These posts are about the songs that can accurately claim to crossed the key line of chart success, becoming Top 40 hits on Billboard, but just barely. Every song featured in this series peaked at number 40.
There were few bands that benefited more clearly and distinctly from the launch of MTV than Culture Club. The music video channel launched in the summer of 1981, and Culture Club’s debut album, Kissing to Be Clever, arrived just over a year later. Boasting a sunny, catchy sound that often melded to more melancholy lyrics, the band benefited from their charismatic, attention-getting lead singer. If there were anyone who seemed primed for a solo career among that first class of MTV heroes, it was Boy George. Of course, that was before the band slowly but clearly faded from favor throughout the nineteen-eighties until they sputtered to an end (at least before the eventual desperate revival several years later) with 1986’s widely ignored From Luxury to Heartache.
A year later, Boy George released his first solo outing, an album entitled Sold. He got a #1 hit in the U.K. with the lead single, a cover of Bread’s “Everything I Own,” but it went nowhere in the States. None of the singles made it into the Billboard Hot 100, and the album peaked at a dismal #145. This was partially due to the significant legal troubles related to his heroin addiction that the performer was having at the time, troubles that effectively prevented him from traveling to U.S. to promote the record. Regardless, the album did so poorly that his label declined to even release his next two albums stateside (they eventually cobbled together tracks from both albums into the hybrid collection High Hat). His first taste of chart success as a solo artist came not from any of those full-length efforts, but was from a throwaway track on a soundtrack album to a movie that practically no one saw.
Hiding Out was one of several misbegotten star vehicles (and one supporting turn that was even more unfortunate) for Jon Cryer in 1987, all meant to capitalize on his success as Ducky in Pretty in Pink. The soundtrack full of pop songs–an absolute requirement through much of the eighties–was far more successful than the film, yielding a Top 10 hit in Pretty Poison’s “Catch Me (I’m Falling).” Boy George had a Top 40 hit himself, albeit one that just barely crossed into that range. “Live My Life” was co-written by Danny Sembello, whose brother Michael of course had his own soundtrack success. Boy George only made it into the Billboard Top 40 one other time–to date, anyway–once again with a soundtrack song, although one that was far more haunting.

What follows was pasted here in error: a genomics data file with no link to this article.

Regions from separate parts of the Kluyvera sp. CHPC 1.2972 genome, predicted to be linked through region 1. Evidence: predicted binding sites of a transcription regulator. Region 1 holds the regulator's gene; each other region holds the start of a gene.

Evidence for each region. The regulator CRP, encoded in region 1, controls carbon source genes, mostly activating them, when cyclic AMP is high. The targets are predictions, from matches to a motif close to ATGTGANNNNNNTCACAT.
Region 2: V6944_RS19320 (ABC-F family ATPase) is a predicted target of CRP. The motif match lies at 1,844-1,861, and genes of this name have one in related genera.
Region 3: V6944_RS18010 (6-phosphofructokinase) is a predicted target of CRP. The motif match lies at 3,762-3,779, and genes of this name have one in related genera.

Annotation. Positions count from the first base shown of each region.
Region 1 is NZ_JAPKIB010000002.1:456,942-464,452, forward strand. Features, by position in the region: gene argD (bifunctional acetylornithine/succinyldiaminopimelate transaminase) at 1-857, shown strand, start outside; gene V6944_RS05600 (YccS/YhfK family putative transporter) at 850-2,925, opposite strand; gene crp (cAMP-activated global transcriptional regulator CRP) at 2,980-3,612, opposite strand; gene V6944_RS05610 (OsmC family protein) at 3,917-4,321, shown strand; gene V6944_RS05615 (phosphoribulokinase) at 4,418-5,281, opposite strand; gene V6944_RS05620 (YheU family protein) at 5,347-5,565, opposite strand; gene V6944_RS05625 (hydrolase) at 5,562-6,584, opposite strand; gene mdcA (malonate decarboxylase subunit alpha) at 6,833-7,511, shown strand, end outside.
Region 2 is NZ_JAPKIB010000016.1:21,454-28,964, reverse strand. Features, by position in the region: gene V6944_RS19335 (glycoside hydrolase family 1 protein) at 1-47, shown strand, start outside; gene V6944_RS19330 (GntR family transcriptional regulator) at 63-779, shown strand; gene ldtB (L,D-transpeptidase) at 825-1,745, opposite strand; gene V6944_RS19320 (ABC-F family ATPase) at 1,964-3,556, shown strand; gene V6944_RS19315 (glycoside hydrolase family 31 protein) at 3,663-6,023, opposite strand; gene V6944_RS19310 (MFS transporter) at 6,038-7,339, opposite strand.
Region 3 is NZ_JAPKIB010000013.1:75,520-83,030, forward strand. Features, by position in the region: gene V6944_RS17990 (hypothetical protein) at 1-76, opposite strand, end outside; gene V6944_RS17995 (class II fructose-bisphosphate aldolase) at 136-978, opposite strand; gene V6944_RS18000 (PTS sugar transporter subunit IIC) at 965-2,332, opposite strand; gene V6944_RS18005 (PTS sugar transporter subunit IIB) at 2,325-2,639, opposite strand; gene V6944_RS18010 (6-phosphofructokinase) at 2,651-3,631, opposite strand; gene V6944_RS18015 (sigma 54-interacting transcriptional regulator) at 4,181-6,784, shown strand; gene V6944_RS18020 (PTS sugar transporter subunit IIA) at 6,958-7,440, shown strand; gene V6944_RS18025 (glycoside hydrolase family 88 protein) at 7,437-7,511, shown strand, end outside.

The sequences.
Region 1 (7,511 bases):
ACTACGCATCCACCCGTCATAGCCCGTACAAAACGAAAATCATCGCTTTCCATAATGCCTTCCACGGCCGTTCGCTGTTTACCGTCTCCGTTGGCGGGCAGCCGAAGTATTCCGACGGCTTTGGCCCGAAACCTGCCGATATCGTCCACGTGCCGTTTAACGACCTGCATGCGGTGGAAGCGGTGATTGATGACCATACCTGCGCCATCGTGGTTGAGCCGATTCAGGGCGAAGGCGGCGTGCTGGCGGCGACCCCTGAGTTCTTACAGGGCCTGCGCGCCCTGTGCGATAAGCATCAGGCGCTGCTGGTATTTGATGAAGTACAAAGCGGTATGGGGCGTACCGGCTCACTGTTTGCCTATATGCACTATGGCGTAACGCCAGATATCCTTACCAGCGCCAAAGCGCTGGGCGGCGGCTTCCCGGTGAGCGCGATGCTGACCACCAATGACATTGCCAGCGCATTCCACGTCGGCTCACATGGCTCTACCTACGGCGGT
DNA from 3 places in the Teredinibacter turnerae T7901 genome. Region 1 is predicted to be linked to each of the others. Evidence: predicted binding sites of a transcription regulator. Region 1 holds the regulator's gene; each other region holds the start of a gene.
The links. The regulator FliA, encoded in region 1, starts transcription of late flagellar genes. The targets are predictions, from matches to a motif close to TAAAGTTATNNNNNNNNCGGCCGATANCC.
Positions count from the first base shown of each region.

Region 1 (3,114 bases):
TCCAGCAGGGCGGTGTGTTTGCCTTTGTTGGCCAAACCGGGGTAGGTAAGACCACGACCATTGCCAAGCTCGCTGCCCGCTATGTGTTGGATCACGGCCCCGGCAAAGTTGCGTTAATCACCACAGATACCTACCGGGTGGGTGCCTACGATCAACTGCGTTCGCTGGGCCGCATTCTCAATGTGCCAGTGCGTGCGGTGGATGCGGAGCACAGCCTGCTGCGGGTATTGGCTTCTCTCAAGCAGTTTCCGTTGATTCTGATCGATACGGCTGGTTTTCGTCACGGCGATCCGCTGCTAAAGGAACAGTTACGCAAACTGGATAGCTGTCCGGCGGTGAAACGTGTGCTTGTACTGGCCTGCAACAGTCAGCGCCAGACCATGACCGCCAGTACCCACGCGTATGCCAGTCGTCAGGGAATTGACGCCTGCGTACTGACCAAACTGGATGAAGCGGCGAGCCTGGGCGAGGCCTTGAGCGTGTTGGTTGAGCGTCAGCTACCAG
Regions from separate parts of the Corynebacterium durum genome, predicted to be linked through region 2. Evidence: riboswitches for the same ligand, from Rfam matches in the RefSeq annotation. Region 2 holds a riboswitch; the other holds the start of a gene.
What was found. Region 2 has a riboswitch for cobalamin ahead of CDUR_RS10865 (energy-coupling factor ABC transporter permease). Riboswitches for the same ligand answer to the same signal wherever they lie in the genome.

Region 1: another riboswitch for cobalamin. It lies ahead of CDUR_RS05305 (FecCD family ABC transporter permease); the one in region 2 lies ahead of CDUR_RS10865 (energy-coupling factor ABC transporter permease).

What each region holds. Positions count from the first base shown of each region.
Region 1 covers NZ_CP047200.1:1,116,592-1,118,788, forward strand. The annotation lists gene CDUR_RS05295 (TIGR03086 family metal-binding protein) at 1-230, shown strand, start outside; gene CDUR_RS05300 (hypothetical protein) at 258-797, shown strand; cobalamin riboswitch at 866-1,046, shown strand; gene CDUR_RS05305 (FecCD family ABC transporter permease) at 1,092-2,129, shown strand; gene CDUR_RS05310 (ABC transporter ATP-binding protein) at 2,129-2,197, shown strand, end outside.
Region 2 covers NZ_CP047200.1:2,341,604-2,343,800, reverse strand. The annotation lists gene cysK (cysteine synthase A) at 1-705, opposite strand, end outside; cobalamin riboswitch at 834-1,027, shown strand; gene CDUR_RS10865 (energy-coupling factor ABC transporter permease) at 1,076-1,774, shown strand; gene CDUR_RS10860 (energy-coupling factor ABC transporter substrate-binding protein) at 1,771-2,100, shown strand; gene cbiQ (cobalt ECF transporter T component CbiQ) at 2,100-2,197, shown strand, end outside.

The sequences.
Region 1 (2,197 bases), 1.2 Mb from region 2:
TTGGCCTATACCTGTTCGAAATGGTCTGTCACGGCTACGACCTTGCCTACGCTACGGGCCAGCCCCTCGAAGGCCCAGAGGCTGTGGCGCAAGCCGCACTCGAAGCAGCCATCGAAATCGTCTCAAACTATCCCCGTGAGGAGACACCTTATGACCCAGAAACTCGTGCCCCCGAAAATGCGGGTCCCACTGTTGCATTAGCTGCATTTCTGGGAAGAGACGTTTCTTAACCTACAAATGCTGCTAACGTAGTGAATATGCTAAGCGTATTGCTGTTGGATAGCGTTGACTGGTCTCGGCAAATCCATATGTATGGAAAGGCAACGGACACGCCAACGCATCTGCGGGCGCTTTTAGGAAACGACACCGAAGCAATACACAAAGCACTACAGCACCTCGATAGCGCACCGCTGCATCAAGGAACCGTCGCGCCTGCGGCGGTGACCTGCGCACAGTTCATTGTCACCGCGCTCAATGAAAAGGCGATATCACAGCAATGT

—“Just Like Heaven” by The Cure.
—“I’m in Love” by Evelyn King
—“Buy Me a Rose” by Kenny Rogers
—“Who’s Your Baby” by The Archies
—“Me and Bobby McGee” by Jerry Lee Lewis
—“Angel in Blue” by J. Geils Band
—“Crazy Downtown” by Allan Sherman
—“I’ve Seen All Good People” and “Rhythm of Love” by Yes
—“Naturally Stoned” by the Avant-Garde
—“Come See” by Major Lance
—“Your Old Standby” by Mary Wells
—“See the Lights” by Simple Minds
—“Watch Out For Lucy” by Eric Clapton
—“The Alvin Twist” by Alvin and the Chipmunks
—“Love Me Tender” by Percy Sledge
—“Jennifer Eccles” by the Hollies
—“Video Killed the Radio Star” by the Olympics
—“The Bounce” by the Olympics
—“Your One and Only Love” by Jackie Wilson
—“Tell Her She’s Lovely” by El Chicano
—“The Last Time I Made Love” by Joyce Kennedy and Jeffrey Osborne
—“Limbo Rock” by The Champs
—“Crazy Eyes For You” by Bobby Hamilton
—“Violet Hill” and “Lost+” by Coldplay
—“Freight Train” by the Chas. McDevitt Skiffle Group
—“Sweet William” by Little Millie Small